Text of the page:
Subnet mask is also called network mask, address mask and subnet mask. It is used to indicate which bits of an IP address identify the subnet where the host is located and which bits identify the bit mask of the host. The subnet mask cannot exist alone. It must be used in combination with the IP address. The subnet mask has only one function, which is to divide an IP address into two parts: network address and host address. The subnet mask is the basic knowledge that everyone who uses the Internet must master. Only by mastering it can you truly understand the TCP/IP protocol settings. Let's explain what subnet mask is in simple terms.
How to divide the subnet? First, you must memorize the power of 2: the values from the 0th power to the 9th power of 2 are: 1, 2, 4, 8, 16, 32, 64, 128, 256, and 512. Another thing to understand is: subnetting is based on taking away the host bit, and using this taken away part as the subnet bit. So this means that the more subnets there are, the fewer hosts there will be.
The subnet mask is used to distinguish which part of the IP address is the network address and which part is the host address. It consists of 1 and 0, 32 bits long, and all 1 bits represent the network number. Not all networks require subnets. Therefore, a concept is introduced: default subnet mask. The default subnet mask of class A IP address is 255.0.0.0; that of class B is 255.255.0.0; and that of class C is 255.255.255.0.
CIDR is called classless inter-domain routing. ISPs often use this method to assign addresses to customers. ISPs provide customers with a block size (block size), similar to this: 192.168.10.32/28, this row of numbers tells you your subnet mask How much is it, /28 represents how many bits are 1, and the maximum is /32. But you must know that: no matter it is a class A, class B or other class address, the maximum available address can only be /30, that is, 2 bits are reserved for the host bit.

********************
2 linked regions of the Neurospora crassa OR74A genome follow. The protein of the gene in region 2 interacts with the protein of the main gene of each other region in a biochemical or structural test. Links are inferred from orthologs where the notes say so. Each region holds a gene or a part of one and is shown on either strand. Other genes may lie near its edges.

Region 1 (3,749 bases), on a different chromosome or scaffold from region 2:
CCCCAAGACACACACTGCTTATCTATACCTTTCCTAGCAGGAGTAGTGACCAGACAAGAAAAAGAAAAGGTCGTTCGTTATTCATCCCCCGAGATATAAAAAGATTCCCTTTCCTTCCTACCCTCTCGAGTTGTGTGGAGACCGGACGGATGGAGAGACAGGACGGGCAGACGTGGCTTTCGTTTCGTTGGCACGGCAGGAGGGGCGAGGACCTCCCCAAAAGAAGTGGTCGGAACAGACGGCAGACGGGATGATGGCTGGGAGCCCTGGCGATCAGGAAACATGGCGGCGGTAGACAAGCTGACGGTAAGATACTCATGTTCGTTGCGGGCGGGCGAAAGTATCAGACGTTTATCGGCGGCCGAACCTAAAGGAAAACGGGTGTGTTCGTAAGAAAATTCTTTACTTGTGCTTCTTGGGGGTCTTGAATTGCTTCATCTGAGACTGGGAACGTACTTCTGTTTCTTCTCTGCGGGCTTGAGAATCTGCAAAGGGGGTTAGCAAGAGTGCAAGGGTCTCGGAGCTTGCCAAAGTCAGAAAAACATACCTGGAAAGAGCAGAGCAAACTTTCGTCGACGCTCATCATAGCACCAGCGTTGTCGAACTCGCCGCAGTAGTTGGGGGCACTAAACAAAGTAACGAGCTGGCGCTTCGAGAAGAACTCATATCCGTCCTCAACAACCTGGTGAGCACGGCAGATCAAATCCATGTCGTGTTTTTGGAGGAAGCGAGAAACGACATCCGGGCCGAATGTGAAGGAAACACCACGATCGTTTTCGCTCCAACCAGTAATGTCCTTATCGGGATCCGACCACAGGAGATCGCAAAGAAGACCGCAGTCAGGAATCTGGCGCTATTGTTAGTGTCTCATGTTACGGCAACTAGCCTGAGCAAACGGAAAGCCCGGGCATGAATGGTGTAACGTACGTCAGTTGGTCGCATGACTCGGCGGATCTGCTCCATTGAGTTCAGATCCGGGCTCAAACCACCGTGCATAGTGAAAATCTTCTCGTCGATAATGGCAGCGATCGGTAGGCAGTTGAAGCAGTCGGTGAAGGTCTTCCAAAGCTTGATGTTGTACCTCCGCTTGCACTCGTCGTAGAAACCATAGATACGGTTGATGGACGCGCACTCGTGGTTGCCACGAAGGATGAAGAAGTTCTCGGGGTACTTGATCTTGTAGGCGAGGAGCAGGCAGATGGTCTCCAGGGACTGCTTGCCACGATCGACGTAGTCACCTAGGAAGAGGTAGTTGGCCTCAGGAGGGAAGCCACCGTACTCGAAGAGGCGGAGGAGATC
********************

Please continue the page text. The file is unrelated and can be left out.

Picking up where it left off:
Several shortcuts for subnetting:
- How many subnets will be generated by the subnet mask you choose?: 2 to the power of x-2 (x represents the subnet bit, that is, the part whose binary system is 1) PS: here x means to exclude the default The subnet bits after the mask, for example, the network address 192.168.1.1, the mask 255.255.255.192, because it is a class C address, the mask is 255.255.255.0. Then 255.255.255.192(x.x.x.11000000) uses two 1s as subnet bits.
- How many hosts can each subnet have?: 2 to the power of y-2 (y represents the host bit, that is, the part whose binary system is 0)
- What is the effective subnet?: Effective subnet number = 256-decimal subnet mask (the result is called block size or base number)
- What is the broadcast address of each subnet?: Broadcast address = next subnet number - 1
- What are the effective hosts of each subnet?: Ignore the addresses of all 0s and all 1s in the subnet, and the remaining ones are valid host addresses.
The last valid host address = the next subnet number - 2 (that is, the broadcast address - 1)